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Creating a Living Will

6 Tips you need to know

Smiling middle-aged couple in a meeting with an investment adviser planning for their future retirement, over the shoulder view

A living will ensures that if you are unable to make end-of-life medical decisions for yourself, your loved ones and doctors can act according to your preferences. Not only does this ensure your wishes are carried out, but it also reduces the emotional burden on family members.

What your living will specifies is really up to you. It can state that you want all possible life-saving measures taken, that you don't want any life-saving measures taken, or something in-between. Regardless of what you want your living will to say, creating a living will is not always as easy as you'd hope. These tips will help.

  1. Work With an Attorney

    Find a wills and estates lawyer who has specific experience writing living wills. This will ensure that your will is written in a way that is legally binding. Your attorney may also inform you of options you did not realize you had. For example, did you know you can specify which diagnostic tests you do and do not want to be performed?
  2. Talk to Your Loved Ones

    Let your loved ones know that you are creating a living will. Also, make sure they know what is in it. This way, they will not be surprised by the terms of your living will when you are seriously ill. Often, it is easiest to gather all of your close family members and loved ones together and tell everyone about your living will at the same time. This keeps everyone on the same page and gives family members a chance to ask questions.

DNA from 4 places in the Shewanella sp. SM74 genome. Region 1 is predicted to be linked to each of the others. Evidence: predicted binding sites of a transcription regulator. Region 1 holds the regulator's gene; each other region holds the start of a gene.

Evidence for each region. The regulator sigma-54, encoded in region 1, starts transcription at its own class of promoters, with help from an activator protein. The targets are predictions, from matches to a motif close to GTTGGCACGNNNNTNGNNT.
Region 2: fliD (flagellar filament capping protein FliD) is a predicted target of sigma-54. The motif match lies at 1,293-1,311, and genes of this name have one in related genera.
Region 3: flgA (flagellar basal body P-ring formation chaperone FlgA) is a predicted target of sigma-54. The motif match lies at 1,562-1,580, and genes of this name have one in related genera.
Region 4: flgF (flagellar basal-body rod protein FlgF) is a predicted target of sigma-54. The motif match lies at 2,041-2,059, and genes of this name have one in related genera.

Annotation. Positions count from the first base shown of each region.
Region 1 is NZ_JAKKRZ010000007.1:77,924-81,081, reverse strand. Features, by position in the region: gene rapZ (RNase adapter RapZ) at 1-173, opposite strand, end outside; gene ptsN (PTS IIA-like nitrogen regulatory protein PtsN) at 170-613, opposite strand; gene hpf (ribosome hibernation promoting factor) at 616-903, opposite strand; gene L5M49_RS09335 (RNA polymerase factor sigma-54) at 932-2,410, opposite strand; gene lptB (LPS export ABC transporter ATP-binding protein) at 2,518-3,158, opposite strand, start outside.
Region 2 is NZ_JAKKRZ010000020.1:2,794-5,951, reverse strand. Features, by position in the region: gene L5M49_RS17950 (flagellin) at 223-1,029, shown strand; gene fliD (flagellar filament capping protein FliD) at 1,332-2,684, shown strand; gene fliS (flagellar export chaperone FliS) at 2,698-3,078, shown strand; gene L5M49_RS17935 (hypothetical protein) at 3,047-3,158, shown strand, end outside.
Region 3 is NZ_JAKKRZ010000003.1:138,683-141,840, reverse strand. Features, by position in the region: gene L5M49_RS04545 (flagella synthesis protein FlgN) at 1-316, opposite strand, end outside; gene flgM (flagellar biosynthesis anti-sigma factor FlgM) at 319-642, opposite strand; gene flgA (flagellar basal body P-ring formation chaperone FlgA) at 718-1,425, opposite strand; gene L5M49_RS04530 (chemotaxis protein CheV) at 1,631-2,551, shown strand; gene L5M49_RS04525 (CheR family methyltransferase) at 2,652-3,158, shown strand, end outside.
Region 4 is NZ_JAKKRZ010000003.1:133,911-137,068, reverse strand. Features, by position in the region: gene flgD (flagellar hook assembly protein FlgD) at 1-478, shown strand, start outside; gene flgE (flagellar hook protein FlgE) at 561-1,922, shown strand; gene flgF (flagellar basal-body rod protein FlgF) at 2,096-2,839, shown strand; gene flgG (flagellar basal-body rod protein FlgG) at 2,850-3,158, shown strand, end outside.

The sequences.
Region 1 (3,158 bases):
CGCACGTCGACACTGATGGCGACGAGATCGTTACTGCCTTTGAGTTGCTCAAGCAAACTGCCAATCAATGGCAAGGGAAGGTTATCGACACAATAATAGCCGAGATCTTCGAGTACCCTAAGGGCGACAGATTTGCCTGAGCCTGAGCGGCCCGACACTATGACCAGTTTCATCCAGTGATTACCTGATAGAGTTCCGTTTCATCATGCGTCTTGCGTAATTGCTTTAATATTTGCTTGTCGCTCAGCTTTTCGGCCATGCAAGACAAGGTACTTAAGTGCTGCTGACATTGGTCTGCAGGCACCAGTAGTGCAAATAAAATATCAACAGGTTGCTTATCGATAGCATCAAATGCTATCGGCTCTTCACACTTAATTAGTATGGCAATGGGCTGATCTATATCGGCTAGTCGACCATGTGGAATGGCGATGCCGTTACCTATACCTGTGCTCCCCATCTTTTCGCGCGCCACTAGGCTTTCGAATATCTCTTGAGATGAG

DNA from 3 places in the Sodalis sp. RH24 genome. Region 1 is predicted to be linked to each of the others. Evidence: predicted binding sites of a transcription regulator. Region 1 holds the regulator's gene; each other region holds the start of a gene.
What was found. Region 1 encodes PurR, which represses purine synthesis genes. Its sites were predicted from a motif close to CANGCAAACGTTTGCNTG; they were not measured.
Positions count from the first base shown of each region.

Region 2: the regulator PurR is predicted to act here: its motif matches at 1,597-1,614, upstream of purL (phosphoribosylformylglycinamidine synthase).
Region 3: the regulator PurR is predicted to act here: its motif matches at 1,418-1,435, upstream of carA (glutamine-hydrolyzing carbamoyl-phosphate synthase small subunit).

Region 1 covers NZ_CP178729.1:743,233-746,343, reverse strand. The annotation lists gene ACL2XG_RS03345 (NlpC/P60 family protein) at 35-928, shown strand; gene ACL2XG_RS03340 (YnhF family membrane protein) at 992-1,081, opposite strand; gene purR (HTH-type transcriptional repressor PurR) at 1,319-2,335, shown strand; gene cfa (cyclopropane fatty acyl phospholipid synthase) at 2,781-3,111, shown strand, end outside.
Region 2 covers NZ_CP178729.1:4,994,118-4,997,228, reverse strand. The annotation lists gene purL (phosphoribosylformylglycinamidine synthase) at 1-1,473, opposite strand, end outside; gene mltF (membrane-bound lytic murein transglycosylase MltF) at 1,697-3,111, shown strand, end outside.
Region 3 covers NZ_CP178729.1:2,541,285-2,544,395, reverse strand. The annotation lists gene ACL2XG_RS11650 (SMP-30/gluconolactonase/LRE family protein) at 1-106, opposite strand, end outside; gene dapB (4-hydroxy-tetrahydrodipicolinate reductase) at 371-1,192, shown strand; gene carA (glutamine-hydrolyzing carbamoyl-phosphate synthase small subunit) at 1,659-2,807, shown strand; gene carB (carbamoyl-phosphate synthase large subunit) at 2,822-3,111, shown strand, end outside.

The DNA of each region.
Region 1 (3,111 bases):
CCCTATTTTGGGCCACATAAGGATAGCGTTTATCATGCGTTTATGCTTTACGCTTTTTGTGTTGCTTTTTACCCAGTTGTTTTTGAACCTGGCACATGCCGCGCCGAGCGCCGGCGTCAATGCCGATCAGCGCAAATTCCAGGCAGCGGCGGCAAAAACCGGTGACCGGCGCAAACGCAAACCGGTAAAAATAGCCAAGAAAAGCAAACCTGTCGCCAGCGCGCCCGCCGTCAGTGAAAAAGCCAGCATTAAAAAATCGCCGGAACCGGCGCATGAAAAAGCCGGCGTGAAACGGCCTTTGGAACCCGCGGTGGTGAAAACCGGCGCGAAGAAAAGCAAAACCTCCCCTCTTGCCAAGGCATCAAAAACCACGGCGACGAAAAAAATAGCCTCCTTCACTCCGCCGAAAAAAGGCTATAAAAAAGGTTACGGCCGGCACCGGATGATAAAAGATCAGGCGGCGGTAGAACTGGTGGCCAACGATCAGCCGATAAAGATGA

3. Name More Than One Surrogate

    Most living wills include the name of a surrogate—someone who will make medical decisions on your behalf and ensure your living will is carried out. It's wise to name more than one surrogate. List at least one "alternate." This way, if you should be harmed in an accident along with your first surrogate choice, there will still be someone in place to carry out your living will.
  4. Address Pain Medication Separately

    Your living will should list various interventions—such as feeding tubes, respirators, and dialysis—and specify whether or not you agree to each intervention. In addition to these interventions, though, you need to make sure your living will makes a statement about pain medications.

    Which pain medications are you willing to receive? What are the circumstances under which you are willing to receive them? You would not want your living will to make a blanket statement that you don't want any medical interventions, leaving your loved ones to argue whether pain medications are considered a medical intervention.
  5. Mention Palliative Care Preferences

    If the end is near, do you want to die at home? Is there a specific organization you would prefer provides your hospice care? If you are religious, mention whether there are any specific rites or rituals you would like performed as you prepare to depart from this world.
  6. Consider Anatomical Gifts

    You may already be registered as an organ donor, but if you do wish to donate organs or tissues, this should be mentioned in your living will, too. When doctors see that your living will specifically mentions organ donation, this will assure them of your wishes. You can specify which organs or tissues you do and do not wish to donate.

    Creating a living will be quite an emotional experience. However, knowing that you're leaving a plan behind for your loved ones can bring you some reassurance and comfort. Follow the tips above, and remember, this is your document and only needs to suit your preferences.

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